"In the beginning, we had a fear to fly because it was our first time to go on the airplane," Sendegeya said.
daughters, Maria Uwimana, 16. (SUN / JOHN LOVE)
"After that, we realized we are with other people."
He and Vanisi are bracing for the long road ahead. The children are still waiting to be enrolled in school, and the family as a whole is still struggling with having left their eldest child behind in Uganda. They don't have immediate family here and don't speak English. The language barrier, both parents admit, is a big obstacle they hope to overcome so they can have a better chance at finding jobs to support their family. Back in Uganda, Sendegeya worked as a farmer.
"I think that anybody moving into a new community, you're having to rebuild your entire social network and, with that, obviously being less familiar with employment opportunities or navigating transportation," Hamilton said. "Essentially, you are rebuilding every area of your life."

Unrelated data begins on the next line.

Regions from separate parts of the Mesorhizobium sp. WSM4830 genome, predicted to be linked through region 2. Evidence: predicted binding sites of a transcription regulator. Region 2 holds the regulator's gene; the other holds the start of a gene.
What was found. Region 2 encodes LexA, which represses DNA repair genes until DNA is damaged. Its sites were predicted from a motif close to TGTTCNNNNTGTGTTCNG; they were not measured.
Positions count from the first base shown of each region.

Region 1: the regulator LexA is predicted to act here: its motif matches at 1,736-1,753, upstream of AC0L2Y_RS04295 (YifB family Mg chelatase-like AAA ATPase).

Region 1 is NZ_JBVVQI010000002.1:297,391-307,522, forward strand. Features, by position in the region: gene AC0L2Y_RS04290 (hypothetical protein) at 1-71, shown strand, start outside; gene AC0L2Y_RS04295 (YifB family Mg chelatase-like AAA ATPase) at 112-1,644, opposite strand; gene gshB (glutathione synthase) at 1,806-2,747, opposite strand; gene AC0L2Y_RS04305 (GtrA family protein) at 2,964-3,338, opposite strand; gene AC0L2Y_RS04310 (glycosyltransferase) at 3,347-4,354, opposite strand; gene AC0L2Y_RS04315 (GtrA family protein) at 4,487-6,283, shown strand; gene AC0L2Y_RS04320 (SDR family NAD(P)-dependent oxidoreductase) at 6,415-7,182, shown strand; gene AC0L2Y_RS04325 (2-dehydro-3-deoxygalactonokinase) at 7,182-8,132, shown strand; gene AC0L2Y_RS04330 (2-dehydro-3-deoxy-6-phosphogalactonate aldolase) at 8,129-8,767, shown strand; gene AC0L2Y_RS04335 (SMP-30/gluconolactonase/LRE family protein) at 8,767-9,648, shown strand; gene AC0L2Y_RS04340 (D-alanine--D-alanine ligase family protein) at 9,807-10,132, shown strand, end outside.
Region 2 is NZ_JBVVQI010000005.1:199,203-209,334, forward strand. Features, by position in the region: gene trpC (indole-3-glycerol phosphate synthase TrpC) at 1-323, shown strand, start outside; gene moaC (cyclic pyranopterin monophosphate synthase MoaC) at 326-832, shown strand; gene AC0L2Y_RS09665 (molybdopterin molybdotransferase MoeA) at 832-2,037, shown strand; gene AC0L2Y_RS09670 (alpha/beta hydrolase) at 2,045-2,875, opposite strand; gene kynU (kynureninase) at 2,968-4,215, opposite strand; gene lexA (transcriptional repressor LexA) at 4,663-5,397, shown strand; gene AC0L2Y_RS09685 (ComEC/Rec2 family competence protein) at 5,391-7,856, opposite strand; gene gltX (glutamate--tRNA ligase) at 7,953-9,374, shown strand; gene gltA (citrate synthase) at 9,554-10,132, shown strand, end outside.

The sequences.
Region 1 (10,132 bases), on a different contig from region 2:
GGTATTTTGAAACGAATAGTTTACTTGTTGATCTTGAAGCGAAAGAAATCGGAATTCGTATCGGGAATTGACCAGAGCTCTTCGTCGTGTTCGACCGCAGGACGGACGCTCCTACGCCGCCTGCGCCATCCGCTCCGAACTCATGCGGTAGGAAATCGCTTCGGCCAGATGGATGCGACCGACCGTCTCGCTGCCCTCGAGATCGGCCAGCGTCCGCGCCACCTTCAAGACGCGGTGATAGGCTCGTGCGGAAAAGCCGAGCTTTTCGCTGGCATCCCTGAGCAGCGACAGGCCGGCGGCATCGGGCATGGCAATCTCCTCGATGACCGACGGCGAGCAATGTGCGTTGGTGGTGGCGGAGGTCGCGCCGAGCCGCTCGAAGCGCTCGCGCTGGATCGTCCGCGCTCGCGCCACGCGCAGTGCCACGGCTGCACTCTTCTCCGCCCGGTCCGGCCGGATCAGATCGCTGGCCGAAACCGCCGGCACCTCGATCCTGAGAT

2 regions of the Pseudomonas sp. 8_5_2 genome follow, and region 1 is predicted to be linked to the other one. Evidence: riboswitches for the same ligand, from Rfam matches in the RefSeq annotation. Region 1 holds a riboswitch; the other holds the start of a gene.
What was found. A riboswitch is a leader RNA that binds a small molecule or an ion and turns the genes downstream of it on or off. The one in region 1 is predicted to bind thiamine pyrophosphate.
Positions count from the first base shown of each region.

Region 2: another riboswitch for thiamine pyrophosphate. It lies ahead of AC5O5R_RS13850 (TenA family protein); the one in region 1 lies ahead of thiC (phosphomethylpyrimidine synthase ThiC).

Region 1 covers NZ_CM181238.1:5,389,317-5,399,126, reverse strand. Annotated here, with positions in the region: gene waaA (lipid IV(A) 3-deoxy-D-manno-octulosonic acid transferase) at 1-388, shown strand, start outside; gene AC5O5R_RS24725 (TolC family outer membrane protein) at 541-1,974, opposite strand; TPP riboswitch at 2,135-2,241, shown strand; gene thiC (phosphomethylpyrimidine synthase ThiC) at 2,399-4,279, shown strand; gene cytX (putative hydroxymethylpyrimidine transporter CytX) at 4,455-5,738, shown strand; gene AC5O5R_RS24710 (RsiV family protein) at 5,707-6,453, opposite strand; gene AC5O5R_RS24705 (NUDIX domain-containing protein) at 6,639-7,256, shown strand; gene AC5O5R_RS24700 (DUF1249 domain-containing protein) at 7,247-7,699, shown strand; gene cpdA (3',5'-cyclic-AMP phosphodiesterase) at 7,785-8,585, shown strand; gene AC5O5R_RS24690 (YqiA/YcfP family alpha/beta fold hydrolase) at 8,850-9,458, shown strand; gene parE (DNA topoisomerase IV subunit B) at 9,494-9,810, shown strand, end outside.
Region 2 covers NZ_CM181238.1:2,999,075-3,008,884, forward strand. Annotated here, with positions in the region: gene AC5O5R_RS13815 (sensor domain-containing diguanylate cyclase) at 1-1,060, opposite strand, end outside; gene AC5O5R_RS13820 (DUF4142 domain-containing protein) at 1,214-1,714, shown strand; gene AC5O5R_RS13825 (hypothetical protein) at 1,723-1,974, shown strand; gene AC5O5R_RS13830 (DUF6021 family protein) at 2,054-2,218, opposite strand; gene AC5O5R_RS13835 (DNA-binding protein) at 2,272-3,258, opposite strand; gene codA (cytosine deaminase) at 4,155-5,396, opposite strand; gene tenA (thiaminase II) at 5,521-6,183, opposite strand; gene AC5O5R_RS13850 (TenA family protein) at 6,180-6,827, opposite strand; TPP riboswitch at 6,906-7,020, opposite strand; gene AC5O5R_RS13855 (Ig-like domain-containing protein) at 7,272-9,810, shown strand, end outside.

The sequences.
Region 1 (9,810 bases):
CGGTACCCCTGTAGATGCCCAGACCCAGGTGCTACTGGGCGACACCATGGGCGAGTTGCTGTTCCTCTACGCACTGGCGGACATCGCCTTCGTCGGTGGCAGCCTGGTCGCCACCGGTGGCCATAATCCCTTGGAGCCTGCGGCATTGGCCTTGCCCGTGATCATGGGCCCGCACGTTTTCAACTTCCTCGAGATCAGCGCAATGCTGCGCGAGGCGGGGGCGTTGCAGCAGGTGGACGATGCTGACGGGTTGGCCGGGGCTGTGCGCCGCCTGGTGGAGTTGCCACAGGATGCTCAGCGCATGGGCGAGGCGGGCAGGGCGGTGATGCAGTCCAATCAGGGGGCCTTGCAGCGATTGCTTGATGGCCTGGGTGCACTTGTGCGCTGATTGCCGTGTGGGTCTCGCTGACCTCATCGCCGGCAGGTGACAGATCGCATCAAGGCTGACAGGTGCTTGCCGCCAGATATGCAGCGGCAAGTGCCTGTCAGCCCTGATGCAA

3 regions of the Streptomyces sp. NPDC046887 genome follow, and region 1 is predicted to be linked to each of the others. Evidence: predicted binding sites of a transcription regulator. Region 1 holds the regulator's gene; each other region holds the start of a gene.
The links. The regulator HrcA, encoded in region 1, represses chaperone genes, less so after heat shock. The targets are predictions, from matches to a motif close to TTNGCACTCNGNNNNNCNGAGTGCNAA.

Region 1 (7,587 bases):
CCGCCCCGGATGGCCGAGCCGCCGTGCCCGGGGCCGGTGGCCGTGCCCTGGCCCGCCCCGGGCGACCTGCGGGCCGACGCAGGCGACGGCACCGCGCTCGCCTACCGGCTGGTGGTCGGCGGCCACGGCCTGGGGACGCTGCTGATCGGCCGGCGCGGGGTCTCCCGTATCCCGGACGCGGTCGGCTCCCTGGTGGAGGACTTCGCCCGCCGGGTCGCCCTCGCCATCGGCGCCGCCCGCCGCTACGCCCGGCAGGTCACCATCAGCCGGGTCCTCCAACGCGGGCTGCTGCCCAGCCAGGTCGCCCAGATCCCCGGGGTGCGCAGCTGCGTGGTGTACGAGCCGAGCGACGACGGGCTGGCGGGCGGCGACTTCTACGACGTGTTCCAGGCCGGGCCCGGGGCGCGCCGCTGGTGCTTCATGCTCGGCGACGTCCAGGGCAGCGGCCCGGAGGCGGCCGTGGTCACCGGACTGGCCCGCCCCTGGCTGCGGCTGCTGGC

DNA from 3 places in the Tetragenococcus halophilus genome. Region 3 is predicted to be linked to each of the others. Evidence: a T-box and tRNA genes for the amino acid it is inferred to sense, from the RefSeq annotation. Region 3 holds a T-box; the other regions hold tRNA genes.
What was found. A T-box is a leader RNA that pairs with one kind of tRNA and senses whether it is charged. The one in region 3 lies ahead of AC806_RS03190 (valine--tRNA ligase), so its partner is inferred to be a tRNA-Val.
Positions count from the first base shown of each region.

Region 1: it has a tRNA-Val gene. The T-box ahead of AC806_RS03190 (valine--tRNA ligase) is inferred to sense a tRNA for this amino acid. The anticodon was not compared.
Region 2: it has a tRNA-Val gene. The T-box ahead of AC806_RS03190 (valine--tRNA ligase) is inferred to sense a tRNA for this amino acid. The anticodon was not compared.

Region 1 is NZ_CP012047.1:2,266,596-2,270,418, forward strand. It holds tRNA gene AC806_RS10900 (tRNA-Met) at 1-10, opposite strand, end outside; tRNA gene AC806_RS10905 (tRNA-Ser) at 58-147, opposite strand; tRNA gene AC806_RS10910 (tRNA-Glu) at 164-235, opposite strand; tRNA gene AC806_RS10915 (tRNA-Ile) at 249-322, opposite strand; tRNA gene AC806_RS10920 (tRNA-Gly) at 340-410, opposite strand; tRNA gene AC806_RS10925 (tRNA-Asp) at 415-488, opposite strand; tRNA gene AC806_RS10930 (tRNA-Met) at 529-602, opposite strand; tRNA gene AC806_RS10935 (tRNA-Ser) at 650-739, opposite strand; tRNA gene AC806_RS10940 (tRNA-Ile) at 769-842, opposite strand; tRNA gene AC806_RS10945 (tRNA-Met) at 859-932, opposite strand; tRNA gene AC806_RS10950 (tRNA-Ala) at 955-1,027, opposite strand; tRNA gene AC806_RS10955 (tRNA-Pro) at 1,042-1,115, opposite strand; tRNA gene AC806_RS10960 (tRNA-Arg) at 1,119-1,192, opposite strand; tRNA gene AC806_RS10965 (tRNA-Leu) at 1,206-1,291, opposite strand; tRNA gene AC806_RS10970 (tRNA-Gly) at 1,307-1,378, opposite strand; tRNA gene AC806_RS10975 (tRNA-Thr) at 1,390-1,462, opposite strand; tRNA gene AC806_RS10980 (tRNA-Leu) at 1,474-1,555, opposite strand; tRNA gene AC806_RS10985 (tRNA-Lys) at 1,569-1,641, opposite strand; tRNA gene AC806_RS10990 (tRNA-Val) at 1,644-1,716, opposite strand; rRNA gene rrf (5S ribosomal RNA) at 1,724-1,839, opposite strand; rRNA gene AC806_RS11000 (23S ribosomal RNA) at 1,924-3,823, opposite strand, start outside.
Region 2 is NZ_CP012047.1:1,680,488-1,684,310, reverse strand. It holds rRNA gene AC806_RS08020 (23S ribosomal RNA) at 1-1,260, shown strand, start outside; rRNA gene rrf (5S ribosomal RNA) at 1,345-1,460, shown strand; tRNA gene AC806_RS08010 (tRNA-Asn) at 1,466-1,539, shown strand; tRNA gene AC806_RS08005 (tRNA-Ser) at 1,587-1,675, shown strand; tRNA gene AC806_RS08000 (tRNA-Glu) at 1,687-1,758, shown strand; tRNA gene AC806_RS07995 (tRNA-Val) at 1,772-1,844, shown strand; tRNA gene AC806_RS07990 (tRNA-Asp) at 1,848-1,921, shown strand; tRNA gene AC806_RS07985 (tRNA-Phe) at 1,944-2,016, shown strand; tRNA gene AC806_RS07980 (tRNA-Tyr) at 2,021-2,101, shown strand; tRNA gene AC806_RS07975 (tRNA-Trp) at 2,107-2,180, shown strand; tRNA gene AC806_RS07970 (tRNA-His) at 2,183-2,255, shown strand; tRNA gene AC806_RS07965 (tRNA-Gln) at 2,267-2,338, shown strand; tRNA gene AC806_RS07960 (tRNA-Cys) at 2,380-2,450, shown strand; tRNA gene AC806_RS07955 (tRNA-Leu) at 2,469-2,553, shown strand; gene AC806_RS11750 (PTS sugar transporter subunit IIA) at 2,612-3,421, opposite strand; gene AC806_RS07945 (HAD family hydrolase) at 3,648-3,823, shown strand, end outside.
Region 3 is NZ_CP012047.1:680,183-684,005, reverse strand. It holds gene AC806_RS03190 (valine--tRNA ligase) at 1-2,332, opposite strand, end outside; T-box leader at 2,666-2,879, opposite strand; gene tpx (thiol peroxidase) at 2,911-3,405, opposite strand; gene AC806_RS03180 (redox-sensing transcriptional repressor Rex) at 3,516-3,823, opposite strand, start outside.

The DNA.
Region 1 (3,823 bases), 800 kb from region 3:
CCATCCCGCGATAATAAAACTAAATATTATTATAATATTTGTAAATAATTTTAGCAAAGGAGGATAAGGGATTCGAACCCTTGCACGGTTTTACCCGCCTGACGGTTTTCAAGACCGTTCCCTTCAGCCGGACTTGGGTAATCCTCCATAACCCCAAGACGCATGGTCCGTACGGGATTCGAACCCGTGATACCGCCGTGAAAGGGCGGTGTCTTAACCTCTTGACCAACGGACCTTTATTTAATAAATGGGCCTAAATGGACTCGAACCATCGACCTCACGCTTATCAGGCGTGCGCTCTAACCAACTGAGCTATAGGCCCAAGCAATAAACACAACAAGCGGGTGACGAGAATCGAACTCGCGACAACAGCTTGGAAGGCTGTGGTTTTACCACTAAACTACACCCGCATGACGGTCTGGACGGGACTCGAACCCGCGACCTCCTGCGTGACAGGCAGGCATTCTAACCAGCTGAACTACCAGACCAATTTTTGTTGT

The United States allocates $925 per individual for the first three months in the country, according to Hamilton. Like with other refugee families the International Institute of New England helps resettle, Sendegeya and Vanisi's family will have access to integration services for the first year and be eligible to come back to the organization for employment services for up to a year and benefit from citizenship services for five years. Hamilton said her staff also offers other programs, such as after-school homework help.
"Obviously, the federal financial assistance is lean and it's remarkable the resiliency and the ability of families to navigate and overcome these challenges," Hamilton said.